31 Dec 2009


AULD LANG SYNE, translated from the Scottish to the English as "Old Long Since".
A beautiful song isn't it? Credited to the Scottish poet Robbie Burns it is traditionally sung on New Years Eve at the stroke of Midnight when standing in a circle, arms crossed, we hold the hands of the people on either side, singing and moving our hands up and down in time with the music before kissing/shaking hands and wishing each other a Happy New Year at which point I'll generally burst into tears.
Why the tears you ask? Well, always an emotional time of year, saying good-bye to the old and bringing in the new, it is doubly so for me as New Years Eve was also my Grandad's birthday - a night as children we always spent with him and my Nana when we were allowed to stay up way, way past our bedtime to sing Auld Lang Syn and greet the New Year.
Also a tradition in many households (though it seems to be a tradition that is slowly dying) is the FIRST FOOT who is the first person to cross the threshold of a home on New Years Day and is seen as a bringer of good luck for the coming year.
Typically a tall, dark, handsome man, the First Foot would enter the home bringing several 'gifts' - generally a coin (symbolising wealth), a drink (usually whisky) and cake (both symbolising a year of plentiful) and a lump of coal (symbolising warmth) though this varies from region to region.
As a child I can remember my father being sent out with a coin, whisky, cake and a lump of coal just before midnight to knock on my Grandparent's door seconds later. Really quite strange as looking down the street you could see the same scene being repeated door after door. Aah such happy memories.
Today of course, many still celebrate, even if it is in a slightly different way, with fireworks seeming to be more and more common every year - you'd have thought we would have had enough in November with the 'celebration' of GUY FAWKES but it seems you can't have too many.
So how will you be celebrating tonight? Husband dearest and I shall be celebrating with friends for the first time in many years as before this we'd always had Niece #1 and Nephew staying with us and then, for the last few years, one or the other of us has been recovering from surgery.
Whatever your plans, may I wish you all a very happy and healthy New Year full of love and laughter.
And just in case you were having some difficulties with the lyrics on the video of Auld Lang Syn, here is another site where the versions Old and Modern are given - just click HERE. Oh and please come back tomorrow for the Pen And Paper version of The New Years Honours List.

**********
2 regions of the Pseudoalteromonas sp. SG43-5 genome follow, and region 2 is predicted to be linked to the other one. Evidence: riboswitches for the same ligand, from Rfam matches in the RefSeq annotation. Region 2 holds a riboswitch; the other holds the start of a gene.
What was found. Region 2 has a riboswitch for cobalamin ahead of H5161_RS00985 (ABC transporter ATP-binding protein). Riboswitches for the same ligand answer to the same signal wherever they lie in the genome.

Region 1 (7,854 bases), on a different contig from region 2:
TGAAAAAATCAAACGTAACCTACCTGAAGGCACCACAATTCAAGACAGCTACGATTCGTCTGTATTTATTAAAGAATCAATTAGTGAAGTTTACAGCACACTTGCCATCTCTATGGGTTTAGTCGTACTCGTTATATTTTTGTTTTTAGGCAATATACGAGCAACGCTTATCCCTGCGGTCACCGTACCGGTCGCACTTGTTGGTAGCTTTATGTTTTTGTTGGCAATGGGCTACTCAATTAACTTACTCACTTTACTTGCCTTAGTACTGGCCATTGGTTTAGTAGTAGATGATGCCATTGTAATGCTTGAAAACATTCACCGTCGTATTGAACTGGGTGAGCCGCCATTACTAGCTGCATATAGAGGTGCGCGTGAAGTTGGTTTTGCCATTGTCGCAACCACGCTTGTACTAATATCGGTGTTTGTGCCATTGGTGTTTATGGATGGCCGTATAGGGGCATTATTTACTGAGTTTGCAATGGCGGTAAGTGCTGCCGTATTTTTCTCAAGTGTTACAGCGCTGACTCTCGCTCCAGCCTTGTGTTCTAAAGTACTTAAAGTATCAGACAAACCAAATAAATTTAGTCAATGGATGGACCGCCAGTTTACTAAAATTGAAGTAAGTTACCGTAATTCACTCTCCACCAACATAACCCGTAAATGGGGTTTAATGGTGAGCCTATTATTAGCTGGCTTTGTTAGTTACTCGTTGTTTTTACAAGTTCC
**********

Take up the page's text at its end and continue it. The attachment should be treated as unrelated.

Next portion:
Mary said...

That was lovely. Thank you so much for sharing your traditions. I think as one grows older this date has more profound meaning. My husband and I will ring in the New Year quietly at home this year (I have a bad cold). I hope the coming year is one with good health, good books, and contentment.

Tina said...

Lovely as always Petty and I certainly will be back! Happy New Year to you and yours!

Alyce said...

Happy New Year! I haven't heard of the First Foot tradition, but it sounds very nice. I think I would adapt it so that my husband was bringing in coins and chocolate, because you can never have too much chocolate. :)

We're planning a quiet evening, which is the norm for us. We usually just watch a movie together on New Year's Eve, and the kids go to bed at the normal time because they are still to young to stay up that late.

Alexia561 said...

Planning another quiet New Year, where I'll probably read and then watch the ball drop in NY Time's Square at midnight.

The only real tradition we have is that my mother calls me at midnight and we wish each other Happy New Year. She's called me every year since I've left home, so I look forward to it as we live so far apart.

Sorry you weren't able to access my blog earlier, but I did get your message. Thank you, and Happy New Year to you and yours! :)

Vivienne said...

It's a shame some of the traditions are getting lost over the years, we always gave silver coins and coal too, haven't heard about the drink and cake one! (Though wish I had...)
Tonight, I'll be throwing my husband out with only a minute to spare... he complains "It's too cold to be out here!" if I make him go out any earlier.

Have a good one! x

susan s. said...

Ah, Petty, how lovely! And I love reading your memories of the Days of Auld Lang Syne. Raise a glass!. May your and TheMe's New Year be healthy and happy. Back tomorrow to read your list!

Kelly said...

Thanks for the good wishes you left on my blog earlier. I wish the same for you and your husband.... a very happy new year in 2010!!!

We always celebrate New Year's Eve with a couple we known for years. Games, good food and lots of fun!

chitra said...

Felt nice reading the traditions you follow. We too have a similar tradition of giving the coin on our New year day called as Vishu which falls some times in mid April, a slight difference the head of the family is the one who normally hands out coins to all and as one wakes up they open their eyes only in front of the family deity which would be decorated with flowers, fruits and and eats.

Kissed by an Angel said...

Thank you for the great info!! Like you I hate Auld Lang Syn - always makes me cry too!!! We lost our 'First Footer' when my dear Dad passed away!! He always made sure he was the first over our doorstep each year carrying the required gifts!!! He was six feet tall and had black hair - he was handsome too!!
Lovely memories!!! Thank you for reminding me!!